• Disinvested residents: People living in low-income census tracts, those enrolled in federal poverty assistance programs, renters who have largely been left out of energy ownership, or other indicators of disinvestment or displacement;
  • Community enterprise: local enterprises that have historically been at a disadvantage including: women-owned or minority-owned businesses, cooperatives, social enterprises, or nonprofits such as churches or community centers;
  • Public institutions: local government agencies, publicly- or cooperatively-owned utilities, and tribal governments. 

The GIB would be fundamental in ensuring that we deploy nonextractive financing at the scale and speed we need for a Green New Deal. A core component of that bank’s vision should be to deploy resources to communities cut out of the renewable energy transition to date but have so much to gain.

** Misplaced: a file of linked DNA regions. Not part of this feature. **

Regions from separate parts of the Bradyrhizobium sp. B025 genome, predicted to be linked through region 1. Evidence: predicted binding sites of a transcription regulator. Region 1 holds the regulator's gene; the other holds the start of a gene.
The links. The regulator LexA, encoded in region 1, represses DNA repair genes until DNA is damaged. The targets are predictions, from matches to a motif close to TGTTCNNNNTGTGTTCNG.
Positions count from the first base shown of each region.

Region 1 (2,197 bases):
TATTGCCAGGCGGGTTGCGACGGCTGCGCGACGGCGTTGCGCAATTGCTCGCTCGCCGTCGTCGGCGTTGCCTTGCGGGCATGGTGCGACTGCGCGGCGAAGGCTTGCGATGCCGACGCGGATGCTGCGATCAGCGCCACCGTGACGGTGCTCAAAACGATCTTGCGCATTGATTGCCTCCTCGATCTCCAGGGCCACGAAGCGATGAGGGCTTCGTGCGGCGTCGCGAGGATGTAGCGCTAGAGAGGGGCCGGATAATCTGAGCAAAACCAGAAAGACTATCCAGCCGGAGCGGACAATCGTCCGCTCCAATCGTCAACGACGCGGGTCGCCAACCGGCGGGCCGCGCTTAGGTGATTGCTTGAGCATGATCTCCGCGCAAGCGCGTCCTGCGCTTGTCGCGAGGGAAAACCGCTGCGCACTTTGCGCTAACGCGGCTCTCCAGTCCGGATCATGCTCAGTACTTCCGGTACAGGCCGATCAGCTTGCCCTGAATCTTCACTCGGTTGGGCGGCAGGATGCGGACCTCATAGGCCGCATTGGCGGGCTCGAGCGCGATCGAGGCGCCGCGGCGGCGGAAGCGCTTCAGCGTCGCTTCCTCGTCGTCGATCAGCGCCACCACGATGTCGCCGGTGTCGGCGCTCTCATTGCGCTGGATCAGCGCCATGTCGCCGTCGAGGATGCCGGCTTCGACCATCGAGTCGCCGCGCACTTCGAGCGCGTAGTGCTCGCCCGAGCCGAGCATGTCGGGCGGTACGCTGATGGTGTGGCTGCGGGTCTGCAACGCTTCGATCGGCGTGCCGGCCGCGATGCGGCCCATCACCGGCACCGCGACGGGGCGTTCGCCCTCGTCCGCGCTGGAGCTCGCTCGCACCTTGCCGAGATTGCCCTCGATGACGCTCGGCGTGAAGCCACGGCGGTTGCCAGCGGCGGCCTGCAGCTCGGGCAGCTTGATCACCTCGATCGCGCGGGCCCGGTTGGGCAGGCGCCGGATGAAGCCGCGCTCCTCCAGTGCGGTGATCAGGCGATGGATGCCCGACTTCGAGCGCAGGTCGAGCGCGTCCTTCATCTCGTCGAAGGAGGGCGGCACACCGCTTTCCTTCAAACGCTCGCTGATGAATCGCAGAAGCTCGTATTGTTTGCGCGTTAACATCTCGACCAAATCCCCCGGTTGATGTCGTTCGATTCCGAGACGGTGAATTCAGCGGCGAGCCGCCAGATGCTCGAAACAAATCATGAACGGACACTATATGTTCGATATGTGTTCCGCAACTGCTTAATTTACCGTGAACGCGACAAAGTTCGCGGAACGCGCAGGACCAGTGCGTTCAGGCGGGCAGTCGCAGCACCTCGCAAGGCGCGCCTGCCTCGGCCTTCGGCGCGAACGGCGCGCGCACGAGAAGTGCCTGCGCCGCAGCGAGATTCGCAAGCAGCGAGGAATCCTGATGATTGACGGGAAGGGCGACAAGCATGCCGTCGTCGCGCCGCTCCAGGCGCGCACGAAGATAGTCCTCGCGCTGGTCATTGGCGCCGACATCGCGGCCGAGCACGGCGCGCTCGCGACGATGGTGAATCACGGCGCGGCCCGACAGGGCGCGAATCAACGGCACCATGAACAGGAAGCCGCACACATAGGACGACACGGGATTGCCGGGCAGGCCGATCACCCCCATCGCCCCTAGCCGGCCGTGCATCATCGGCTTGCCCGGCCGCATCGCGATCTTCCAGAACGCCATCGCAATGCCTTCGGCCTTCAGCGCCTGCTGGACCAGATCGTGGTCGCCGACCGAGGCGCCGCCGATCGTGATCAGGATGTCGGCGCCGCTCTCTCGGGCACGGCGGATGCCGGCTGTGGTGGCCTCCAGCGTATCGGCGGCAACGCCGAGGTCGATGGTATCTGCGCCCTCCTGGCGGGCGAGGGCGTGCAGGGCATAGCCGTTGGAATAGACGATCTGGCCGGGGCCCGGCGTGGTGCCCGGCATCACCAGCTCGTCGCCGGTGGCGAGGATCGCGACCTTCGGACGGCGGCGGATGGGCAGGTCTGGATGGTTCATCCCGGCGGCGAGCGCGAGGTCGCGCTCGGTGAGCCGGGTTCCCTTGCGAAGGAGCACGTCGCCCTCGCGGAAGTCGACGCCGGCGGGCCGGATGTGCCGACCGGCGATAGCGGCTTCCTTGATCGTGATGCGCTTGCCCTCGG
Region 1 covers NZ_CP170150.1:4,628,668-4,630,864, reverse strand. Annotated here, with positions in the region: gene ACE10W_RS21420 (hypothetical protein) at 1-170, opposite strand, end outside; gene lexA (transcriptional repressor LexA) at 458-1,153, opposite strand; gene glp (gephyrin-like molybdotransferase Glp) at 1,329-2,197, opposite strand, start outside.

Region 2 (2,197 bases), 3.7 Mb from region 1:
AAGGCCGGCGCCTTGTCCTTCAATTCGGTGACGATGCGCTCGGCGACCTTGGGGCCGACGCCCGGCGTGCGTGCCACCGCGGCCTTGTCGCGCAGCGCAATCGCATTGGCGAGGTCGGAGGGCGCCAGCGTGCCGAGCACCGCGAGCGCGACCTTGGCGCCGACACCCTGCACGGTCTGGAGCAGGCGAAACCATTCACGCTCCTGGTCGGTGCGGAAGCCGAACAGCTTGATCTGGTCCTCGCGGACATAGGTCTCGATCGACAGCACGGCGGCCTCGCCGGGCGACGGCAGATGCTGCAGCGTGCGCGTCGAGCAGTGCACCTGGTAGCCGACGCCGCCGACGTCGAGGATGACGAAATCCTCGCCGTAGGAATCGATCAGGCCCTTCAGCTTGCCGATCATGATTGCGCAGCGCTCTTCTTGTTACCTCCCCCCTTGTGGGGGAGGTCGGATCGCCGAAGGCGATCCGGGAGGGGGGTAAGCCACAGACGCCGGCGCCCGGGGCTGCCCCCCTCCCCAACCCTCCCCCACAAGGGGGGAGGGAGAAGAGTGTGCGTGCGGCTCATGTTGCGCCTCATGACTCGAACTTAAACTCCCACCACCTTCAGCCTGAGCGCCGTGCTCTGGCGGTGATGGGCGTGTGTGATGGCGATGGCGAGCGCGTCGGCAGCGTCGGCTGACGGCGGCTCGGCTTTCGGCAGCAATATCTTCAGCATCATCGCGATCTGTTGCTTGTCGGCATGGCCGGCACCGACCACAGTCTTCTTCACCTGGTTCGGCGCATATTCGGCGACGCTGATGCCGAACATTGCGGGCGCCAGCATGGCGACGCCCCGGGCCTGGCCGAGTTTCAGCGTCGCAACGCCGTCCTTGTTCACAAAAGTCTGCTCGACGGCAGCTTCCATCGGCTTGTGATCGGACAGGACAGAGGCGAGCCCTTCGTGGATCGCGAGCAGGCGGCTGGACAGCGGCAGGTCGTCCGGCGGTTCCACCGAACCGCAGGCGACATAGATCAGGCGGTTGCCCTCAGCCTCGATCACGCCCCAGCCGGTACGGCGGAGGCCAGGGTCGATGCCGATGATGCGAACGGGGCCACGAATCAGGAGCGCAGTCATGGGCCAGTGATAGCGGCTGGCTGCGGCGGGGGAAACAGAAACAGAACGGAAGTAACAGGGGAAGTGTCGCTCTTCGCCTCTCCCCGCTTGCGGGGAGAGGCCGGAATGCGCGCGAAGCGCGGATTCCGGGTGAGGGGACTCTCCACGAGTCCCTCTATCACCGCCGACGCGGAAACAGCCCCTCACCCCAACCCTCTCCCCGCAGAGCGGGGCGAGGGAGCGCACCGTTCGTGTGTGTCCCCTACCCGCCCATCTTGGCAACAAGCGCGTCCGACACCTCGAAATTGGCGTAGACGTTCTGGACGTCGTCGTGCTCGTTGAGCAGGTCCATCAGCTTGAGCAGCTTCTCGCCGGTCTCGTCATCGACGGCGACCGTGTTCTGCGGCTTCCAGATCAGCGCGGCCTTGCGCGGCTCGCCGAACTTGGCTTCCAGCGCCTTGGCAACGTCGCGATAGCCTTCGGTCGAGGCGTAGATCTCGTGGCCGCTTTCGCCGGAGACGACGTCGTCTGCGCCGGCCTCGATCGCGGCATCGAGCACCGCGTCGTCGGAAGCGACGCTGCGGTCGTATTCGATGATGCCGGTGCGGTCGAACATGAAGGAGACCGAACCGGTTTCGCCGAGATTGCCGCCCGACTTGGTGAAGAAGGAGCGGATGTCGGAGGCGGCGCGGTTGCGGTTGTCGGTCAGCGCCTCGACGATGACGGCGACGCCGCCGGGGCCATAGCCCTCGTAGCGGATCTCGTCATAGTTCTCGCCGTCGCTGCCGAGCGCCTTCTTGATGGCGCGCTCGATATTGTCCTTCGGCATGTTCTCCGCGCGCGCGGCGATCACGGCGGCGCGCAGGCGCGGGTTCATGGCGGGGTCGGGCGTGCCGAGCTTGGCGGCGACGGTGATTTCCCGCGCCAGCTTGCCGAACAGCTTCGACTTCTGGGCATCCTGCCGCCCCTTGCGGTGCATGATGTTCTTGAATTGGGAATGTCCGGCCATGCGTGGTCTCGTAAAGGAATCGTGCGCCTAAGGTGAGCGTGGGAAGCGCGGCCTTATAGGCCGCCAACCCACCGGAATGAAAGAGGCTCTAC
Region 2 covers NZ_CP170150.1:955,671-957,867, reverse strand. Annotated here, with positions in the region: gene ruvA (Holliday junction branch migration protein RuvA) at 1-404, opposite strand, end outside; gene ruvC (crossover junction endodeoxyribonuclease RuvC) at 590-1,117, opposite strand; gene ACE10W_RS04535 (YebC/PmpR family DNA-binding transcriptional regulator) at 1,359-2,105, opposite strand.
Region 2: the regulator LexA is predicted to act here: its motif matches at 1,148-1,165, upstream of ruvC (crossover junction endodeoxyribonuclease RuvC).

Public banking in the US

For the US, public banking isn’t a foreign concept. The Reconstruction Finance Corporation (RFC), the first nationwide, federally owned investment bank, was formed in 1932 during the Great Depression and financed many of the New Deal initiatives. This federal bank stands as a clear historical example of the power of American public banks. Its original goal was to inject fresh liquidity into the banking sector, but it became a vital vehicle for the direct financing of many New Deal programs. It provided loans to a number of different sectors such as credit unions, railroads, farmers, and commercial businesses. The low returns on investments were used to offer more credit; by 1957, when the bank formally ended its operations, the bank had disbursed more than $40 billion in credit against its $500 million initial capitalization.